Since 2002 Perimeter Institute has been recording seminars, conference talks, and public outreach events using video cameras installed in our lecture theatres. Perimeter now has 7 formal presentation spaces for its many scientific conferences, seminars, workshops and educational outreach activities, all with advanced audio-visual technical capabilities. Recordings of events in these areas are all available On-Demand from this Video Library and on Perimeter Institute Recorded Seminar Archive (PIRSA). PIRSA is a permanent, free, searchable, and citable archive of recorded seminars from relevant bodies in physics. This resource has been partially modelled after Cornell University's arXiv.org.
I will present a new protocol that was developed entirely in the measurement-based model for quantum computation. Our protocol allows Alice to have Bob carry out a quantum computation for her such that Alice\'s inputs, outputs and computation remain perfectly private, and where Alice does not require any quantum computational power or memory. Alice only needs to be able to prepare single qubits from a finite set and send them to Bob, who has the balance of the required quantum computational resources.
We consider the question of forward and backward translation between measurement-based quantum computing, called patterns, and quantum circuit computation. It is known that the class of patterns with a particular properties, having flow, is in one-to-one correspondence with quantum circuits. However we show that a more general class of patterns, those having generalised flow, will sometime translate to imaginary circuits, quantum circuits with time-like curves.
I will talk about a scheme of the ground-code measurement-based quantum computer, which enjoys two major advantages. (i) Every logical qubit is encoded in the gapped degenerate ground subspace of a spin-1 chain with nearest-neighbor two-body interactions, so that it equips built-in robustness against noise.
One-way quantum computing allows any quantum algorithm to be implemented by the sole use of single-qubit measurements. The difficult part is to create a universal resource state on which the measurements are made. We propose to use continuous-variable (CV) entanglement in the optical frequency comb of a single optical parametric oscillator with a multimode pump to produce a very large CV graph state with a special 4-regular graph. This scheme is interesting because of its potential for scalability, although issues of error correction and fault tolerance are yet to be fully addressed.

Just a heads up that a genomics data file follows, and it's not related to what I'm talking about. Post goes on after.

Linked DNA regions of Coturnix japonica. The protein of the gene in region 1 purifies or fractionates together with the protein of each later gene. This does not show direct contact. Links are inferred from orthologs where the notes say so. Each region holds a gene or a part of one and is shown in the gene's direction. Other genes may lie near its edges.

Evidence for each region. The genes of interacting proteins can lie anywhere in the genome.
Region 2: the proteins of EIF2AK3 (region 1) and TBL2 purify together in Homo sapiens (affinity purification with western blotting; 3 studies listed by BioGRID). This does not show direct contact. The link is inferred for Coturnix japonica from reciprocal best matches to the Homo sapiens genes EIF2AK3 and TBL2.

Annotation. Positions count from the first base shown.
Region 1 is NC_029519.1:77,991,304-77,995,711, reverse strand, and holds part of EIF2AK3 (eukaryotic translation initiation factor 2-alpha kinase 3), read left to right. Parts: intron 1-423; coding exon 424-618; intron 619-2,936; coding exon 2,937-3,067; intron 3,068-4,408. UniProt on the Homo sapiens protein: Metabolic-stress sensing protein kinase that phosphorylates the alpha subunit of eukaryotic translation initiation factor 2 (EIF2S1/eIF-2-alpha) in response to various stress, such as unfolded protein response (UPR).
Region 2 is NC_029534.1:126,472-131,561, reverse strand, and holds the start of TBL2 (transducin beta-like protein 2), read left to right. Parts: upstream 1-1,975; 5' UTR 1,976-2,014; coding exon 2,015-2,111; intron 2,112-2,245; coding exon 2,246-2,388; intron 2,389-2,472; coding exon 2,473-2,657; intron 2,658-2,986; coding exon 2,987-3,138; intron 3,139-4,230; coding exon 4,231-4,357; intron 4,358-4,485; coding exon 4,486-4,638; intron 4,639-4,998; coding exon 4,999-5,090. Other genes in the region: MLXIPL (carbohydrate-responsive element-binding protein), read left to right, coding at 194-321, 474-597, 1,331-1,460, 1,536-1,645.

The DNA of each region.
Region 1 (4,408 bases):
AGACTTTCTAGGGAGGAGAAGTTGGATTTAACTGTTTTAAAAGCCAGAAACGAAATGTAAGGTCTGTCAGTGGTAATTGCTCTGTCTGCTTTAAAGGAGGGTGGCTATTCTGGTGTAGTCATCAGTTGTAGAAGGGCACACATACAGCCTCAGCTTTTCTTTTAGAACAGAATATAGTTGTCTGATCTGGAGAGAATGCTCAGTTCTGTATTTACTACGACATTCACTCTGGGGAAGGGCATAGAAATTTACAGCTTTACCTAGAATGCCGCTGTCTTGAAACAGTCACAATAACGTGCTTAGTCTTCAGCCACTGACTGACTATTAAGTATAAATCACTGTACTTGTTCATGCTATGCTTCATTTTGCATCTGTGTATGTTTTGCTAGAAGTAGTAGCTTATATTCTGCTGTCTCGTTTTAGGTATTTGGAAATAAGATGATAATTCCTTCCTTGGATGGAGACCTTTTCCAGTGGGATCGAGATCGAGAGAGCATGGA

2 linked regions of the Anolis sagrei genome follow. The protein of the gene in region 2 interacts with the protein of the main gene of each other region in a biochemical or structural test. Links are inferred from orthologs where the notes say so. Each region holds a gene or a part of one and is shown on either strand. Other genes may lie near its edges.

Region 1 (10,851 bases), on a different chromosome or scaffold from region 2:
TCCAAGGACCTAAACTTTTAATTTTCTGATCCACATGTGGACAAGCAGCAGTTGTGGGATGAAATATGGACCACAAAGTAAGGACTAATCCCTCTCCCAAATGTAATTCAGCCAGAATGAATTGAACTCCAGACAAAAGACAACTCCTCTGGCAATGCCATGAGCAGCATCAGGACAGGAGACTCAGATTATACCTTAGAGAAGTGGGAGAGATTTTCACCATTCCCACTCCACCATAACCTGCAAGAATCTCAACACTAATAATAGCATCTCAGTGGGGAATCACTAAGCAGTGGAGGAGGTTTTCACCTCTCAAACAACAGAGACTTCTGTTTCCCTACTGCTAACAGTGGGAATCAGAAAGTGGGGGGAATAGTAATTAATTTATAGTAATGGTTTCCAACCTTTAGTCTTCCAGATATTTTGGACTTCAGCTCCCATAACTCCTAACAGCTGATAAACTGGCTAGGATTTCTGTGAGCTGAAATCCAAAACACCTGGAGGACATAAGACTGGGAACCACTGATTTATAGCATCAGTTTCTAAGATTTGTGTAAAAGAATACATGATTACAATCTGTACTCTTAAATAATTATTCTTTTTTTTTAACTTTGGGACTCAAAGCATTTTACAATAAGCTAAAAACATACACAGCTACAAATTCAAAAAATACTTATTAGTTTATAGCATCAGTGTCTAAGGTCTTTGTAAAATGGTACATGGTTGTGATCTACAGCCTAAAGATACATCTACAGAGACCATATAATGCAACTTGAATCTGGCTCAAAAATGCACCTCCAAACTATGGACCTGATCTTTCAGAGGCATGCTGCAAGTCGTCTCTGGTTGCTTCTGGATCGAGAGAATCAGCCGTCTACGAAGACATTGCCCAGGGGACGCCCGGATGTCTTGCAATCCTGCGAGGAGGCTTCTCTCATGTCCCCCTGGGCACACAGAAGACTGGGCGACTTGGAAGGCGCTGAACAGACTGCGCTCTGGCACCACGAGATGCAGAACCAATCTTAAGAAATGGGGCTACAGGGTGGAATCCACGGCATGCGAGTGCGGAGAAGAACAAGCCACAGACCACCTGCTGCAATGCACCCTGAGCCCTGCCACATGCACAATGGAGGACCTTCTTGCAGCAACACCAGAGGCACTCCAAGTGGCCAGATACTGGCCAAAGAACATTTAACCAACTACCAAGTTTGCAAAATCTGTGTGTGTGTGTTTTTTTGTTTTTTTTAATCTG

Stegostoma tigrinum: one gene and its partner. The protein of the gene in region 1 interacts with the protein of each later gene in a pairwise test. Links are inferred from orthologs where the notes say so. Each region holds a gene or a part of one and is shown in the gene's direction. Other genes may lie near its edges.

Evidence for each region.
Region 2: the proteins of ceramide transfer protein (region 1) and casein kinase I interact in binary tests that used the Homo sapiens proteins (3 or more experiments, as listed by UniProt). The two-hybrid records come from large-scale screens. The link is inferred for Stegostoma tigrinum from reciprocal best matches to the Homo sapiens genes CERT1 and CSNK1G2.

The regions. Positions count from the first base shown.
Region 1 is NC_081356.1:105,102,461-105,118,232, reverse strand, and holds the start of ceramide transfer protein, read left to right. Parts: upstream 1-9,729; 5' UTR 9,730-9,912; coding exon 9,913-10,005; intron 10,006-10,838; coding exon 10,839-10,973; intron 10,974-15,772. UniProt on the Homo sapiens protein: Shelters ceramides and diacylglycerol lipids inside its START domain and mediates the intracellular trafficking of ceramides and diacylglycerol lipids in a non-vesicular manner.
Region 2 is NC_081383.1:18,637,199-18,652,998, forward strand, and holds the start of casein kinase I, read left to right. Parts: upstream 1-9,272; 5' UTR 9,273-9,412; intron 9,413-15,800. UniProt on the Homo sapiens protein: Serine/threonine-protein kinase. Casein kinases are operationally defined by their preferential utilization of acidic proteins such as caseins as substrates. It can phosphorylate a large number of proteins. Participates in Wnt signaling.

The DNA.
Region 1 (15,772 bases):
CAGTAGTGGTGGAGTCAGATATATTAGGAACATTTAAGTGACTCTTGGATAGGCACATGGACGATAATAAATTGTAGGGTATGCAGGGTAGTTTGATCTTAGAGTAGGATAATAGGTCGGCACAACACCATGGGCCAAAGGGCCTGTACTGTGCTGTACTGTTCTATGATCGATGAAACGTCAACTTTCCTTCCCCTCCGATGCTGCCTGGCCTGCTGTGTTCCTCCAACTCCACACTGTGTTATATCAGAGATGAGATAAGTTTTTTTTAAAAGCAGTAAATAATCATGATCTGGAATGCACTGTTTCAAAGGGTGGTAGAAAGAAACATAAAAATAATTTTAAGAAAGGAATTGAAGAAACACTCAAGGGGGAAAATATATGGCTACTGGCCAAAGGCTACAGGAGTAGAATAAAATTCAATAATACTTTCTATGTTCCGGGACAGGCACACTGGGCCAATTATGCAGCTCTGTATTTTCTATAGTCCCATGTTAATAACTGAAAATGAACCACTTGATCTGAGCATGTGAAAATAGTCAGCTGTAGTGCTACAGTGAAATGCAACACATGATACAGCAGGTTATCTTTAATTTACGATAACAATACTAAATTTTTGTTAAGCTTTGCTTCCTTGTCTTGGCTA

We construct a family of time-independent nearest-neighbor Hamiltonians coupling eight-state systems on a 1D ring that enables universal quantum computation. Hamiltonians in this family can achieve universality either by driving a continuous-time quantum walk or by terminating an adiabatic algorithm. In either case, the universality property can be understood as arising from an efficient simulation of a programmable quantum circuit. Using gadget perturbation theory, one can demonstrate the same kind of universality for related Hamiltonian families acting on qubits in 2D.
In this talk, two specific directions of research in quantum information are presented which could potentially gain from graph theory. The first is the study of quantum communication using systems of perpetually interacting qubits (or spins) as a databus. After introducing the topic through the simplest examples of linear chains of spins as transmitters of quantum information, we briefly mention existing work on quantum communication through more general graphs of spins.
The Hamiltonian of traditionally adopted detector models features out of diagonal elements between the vacuum and the one particle states of the field to be detected. We argue that reasonably good detectors, when written in terms of fundamental fields, have a more trivial response on the vacuum. In particular, the model configuration ``detector in its ground state + vacuum of the field\' generally corresponds to a stable bound state of the underlying theory (e.g.
In arXiv:quant-ph/0608223, quantum network coding was proved to be no more useful than simply routing the quantum transmissions in some directed acyclic networks. This talk will connect this result, monogamity of entanglement, and graph theoretic properties of the networks involved.
It is well-known that if a graph G_1 can be obtained from another graph G_2 by removing a degree-2 vertex and combing its two neighbors, the graph state |G_1> can be obtained from |G_2> through LOCC. In this talk, I will describe how to construct a graph G\' from a given graph G so that (a) The maximum degree of G\', Delta(G\'), is no more than 3. (b) G can be obtained from G\' by a sequence of contraction operations described above. (c) The treewidth of G\', tw(G\'), is no more than tw(G)+1. (d) The construction takes exp(O(tw(G))) time.
It is well known that the toric code model supports abelian anyons. It can be realized on a square lattice of qubits, where the anyons are represented by the endpoints of strings of Pauli operators. We will demonstrate that the non-abelian Ising model can be realized in a similar way, where now the string operators are elements of the Clifford group. The Ising anyons are shown to be essentially superpositions of the abelian toric code ones, reproducing the required fusion, braiding and statistical properties.
Check back for details on the next lecture in Perimeter's Public Lectures Series